A Bond Primer

Robert T. Hennes

We are often asked by our clients how we can generate more income from their bond portfolios. The question is not surprising given current painfully low interest rates. Before I answer this question, let’s review briefly why we own bonds at all in a balanced investment portfolio. Sure, we like the income, which is especially miserly in the current environment, but there is a more important reason. The bonds are in your portfolio to protect your principal by softening the blow from lower stock prices in your portfolio during times of economic contraction. Now let me address a couple bond issues that come up frequently.

  1. Higher income is only earned by taking more risk. There is no “free lunch”. There are two principle ways to increase risk, and therefore generate more income. First, we could buy bonds with longer maturities. Generally, investors demand a higher interest rate to invest for a longer periods of time. The longer the period, the higher the interest rate. This makes sense. Wouldn’t you want a higher interest rate to commit to a fixed interest rate for a long period of time?A second way to increase income is to buy bonds with lower credit ratings. Bonds are rated according to their safety; that is, the likelihood that you will get your principal back at maturity. A company with a low credit rating must attract investors with a higher interest rate.Neither the risk from a longer maturity nor credit quality risk is black or white. There are gradations and middle ground. It is our job to find the right mix of maturity and credit quality, and because our philosophy is not to take too much risk with your bond portfolio, we are conservative in striking the balance.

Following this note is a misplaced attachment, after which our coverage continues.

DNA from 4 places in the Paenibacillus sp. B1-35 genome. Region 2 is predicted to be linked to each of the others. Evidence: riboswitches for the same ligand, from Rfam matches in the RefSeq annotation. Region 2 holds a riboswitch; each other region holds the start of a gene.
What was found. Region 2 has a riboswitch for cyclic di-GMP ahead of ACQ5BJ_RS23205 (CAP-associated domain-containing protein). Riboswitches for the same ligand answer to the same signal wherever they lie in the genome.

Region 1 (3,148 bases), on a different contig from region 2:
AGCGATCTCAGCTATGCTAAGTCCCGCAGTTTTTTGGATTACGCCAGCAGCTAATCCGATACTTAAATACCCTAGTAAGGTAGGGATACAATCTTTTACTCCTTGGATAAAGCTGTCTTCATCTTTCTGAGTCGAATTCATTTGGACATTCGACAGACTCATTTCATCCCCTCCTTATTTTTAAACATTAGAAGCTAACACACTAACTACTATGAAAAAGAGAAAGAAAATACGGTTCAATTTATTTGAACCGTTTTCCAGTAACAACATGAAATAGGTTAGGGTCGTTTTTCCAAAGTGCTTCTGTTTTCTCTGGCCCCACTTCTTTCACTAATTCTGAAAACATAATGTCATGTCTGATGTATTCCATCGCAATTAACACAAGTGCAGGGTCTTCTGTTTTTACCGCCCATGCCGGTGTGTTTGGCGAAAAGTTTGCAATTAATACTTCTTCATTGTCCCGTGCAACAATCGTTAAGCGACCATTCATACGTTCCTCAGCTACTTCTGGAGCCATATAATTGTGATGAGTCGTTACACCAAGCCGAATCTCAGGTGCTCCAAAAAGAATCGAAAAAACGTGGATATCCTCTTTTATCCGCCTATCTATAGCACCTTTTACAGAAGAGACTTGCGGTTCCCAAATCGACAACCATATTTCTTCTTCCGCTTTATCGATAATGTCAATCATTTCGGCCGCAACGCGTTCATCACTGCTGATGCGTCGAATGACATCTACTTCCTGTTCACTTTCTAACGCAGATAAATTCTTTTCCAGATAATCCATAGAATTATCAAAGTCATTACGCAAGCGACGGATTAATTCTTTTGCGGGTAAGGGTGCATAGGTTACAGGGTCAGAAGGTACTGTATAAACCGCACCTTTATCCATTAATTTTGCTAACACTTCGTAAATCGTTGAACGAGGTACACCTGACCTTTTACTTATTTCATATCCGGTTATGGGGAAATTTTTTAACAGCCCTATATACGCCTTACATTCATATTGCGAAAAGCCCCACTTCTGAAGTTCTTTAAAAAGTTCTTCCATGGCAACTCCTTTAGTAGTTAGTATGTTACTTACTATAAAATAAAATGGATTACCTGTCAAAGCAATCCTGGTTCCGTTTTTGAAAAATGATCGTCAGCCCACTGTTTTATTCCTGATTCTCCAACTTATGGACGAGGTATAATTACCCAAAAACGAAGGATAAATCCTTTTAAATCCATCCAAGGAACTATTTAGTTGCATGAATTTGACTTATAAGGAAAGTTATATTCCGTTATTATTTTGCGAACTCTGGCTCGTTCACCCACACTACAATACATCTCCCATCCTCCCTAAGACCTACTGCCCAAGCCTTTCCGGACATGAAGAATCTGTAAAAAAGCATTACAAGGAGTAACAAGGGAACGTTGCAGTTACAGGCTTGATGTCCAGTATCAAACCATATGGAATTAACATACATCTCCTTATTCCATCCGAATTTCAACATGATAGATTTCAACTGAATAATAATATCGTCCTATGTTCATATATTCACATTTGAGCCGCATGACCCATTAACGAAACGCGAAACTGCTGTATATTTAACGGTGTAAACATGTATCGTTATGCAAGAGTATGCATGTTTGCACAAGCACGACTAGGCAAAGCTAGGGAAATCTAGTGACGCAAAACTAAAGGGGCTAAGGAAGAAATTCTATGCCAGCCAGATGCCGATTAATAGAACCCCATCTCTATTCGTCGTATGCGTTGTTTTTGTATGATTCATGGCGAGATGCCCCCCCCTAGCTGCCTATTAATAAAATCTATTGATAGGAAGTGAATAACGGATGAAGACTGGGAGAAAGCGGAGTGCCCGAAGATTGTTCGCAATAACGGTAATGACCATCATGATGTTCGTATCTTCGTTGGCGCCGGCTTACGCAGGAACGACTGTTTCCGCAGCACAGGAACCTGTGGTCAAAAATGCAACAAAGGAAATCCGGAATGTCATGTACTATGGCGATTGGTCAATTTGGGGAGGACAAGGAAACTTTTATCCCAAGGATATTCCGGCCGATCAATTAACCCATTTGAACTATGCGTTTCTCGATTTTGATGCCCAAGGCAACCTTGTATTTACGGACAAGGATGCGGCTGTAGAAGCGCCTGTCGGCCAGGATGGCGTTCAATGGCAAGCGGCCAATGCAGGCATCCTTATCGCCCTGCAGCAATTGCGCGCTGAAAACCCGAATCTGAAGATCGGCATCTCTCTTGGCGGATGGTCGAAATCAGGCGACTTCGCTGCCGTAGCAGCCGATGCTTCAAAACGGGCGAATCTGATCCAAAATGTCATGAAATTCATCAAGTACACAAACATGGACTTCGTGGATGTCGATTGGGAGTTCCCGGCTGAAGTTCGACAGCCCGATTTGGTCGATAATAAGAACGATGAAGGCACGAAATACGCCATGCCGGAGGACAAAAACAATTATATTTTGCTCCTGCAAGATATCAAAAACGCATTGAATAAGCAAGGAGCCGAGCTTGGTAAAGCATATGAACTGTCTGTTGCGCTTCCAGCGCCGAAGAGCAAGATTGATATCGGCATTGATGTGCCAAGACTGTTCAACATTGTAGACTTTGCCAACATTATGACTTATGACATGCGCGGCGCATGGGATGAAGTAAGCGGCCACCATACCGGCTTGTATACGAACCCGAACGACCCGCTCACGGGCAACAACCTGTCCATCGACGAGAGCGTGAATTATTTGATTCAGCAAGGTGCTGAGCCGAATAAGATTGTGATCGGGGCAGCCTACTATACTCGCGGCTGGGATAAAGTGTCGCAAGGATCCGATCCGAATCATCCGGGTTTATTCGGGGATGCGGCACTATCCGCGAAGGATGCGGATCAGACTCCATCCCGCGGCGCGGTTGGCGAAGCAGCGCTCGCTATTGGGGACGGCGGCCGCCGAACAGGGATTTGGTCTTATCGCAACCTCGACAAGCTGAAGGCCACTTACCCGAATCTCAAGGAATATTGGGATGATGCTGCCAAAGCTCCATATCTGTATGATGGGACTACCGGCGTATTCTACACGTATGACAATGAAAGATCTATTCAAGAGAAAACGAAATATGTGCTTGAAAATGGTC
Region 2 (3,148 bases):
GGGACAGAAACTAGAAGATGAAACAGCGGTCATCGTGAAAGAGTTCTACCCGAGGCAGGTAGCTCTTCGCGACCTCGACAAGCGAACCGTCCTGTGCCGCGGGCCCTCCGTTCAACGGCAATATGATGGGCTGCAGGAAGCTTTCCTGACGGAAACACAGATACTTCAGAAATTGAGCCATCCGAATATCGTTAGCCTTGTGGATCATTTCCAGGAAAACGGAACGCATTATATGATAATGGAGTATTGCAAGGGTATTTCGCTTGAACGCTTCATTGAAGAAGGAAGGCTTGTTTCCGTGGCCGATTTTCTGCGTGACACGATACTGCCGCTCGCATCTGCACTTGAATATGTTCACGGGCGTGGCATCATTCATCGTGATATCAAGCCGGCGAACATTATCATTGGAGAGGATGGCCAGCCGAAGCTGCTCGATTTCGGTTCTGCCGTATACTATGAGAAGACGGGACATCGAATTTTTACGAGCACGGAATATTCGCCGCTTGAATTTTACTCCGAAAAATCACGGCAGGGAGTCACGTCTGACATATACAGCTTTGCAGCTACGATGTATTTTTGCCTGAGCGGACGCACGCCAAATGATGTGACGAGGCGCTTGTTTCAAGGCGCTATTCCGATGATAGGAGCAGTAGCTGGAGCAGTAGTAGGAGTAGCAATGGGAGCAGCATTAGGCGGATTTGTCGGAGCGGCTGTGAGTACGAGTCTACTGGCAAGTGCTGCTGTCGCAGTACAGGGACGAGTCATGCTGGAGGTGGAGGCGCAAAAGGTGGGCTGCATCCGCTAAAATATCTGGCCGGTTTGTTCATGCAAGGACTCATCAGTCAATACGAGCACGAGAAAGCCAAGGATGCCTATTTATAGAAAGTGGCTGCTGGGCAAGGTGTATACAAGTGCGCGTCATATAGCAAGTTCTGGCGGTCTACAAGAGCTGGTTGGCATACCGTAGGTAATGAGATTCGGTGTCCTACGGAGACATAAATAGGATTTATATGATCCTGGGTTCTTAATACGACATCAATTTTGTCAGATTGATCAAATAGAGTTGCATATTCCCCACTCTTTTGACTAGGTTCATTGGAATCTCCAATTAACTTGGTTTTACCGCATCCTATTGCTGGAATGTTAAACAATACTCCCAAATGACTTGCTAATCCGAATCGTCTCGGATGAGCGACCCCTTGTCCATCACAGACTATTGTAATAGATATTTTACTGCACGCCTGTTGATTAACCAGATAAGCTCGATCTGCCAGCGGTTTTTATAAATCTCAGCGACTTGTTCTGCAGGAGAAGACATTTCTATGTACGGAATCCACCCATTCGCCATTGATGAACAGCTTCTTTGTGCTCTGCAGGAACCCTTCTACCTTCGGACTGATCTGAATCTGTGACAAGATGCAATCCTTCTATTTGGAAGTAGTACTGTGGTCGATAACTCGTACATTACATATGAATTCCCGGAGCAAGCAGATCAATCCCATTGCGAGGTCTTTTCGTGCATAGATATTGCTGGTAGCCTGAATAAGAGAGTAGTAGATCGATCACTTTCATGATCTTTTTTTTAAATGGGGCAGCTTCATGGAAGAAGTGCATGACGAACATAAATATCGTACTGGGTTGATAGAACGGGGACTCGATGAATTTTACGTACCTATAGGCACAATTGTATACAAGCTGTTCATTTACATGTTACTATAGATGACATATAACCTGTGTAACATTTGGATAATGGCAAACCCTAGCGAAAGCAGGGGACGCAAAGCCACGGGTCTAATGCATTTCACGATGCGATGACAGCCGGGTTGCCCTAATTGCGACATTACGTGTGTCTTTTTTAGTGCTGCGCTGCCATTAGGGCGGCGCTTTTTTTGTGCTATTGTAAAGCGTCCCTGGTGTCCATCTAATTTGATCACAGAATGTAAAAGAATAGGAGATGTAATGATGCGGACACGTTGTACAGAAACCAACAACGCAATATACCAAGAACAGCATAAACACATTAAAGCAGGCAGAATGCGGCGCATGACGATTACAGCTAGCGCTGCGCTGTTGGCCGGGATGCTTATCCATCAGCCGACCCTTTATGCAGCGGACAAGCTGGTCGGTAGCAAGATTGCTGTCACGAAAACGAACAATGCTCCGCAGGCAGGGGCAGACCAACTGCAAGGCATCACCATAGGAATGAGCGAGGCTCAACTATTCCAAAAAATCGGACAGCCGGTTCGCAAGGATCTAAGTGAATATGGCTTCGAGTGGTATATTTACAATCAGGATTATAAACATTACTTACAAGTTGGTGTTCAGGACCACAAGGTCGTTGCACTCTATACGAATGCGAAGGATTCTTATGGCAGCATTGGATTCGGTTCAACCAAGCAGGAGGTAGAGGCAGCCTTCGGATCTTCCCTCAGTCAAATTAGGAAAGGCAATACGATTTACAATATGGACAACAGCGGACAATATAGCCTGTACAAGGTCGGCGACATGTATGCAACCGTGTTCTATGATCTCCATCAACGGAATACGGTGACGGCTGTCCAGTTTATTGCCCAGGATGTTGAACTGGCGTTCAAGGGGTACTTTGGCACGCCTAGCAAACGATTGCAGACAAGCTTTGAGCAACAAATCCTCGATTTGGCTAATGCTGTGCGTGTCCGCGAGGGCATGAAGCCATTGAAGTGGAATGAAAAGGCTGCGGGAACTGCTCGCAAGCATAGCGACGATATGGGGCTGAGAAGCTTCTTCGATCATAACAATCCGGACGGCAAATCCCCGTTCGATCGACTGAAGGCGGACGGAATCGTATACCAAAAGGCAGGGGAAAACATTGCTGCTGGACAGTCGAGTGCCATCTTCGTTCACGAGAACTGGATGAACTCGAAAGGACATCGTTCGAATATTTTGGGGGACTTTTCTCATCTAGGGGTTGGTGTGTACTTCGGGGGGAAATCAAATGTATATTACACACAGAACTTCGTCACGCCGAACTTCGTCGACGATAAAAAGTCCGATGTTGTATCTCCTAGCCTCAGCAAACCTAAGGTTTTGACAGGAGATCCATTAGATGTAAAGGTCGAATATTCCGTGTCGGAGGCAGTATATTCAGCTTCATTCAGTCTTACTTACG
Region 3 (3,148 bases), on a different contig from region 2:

2. We don’t always buy bonds at the time they are issued (“the primary market”). We often buy them in the secondary market at prices either higher or lower than their face value. The stated interest rate on a bond (the “coupon rate”) does not necessarily equate to the amount of income (“the yield” or return) you will earn for holding that bond. Older bonds with higher coupon rates than new current bonds do make larger interest payments. But the purchase price for these bonds is above the face value that will be paid at maturity. They “trade at a premium” as the saying goes. The resulting loss (purchase prices less the maturity price) will reduce and offset the higher coupon rate received. The result will be that the return for the premium bond will be about equivalent to the return for the lower coupon current new bond.

As we said above, “There’s no free lunch.” The high coupon seems great, but it gets offset because the price of the bond declines as it approaches maturity.

After dispelling the notion that one can somehow “beat the market” by buying bonds with higher interest rates, the key decision comes down to a simple trade off: risk versus safety/stability. We take safety very seriously in our client balanced portfolios because we are driven to protect your principal. However, no two investors are alike, and we stand ready to talk to you about reasonable risks that will raise income without taking on more risk than you are comfortable with or significantly compromising the important “windward anchor” purpose of your bonds.

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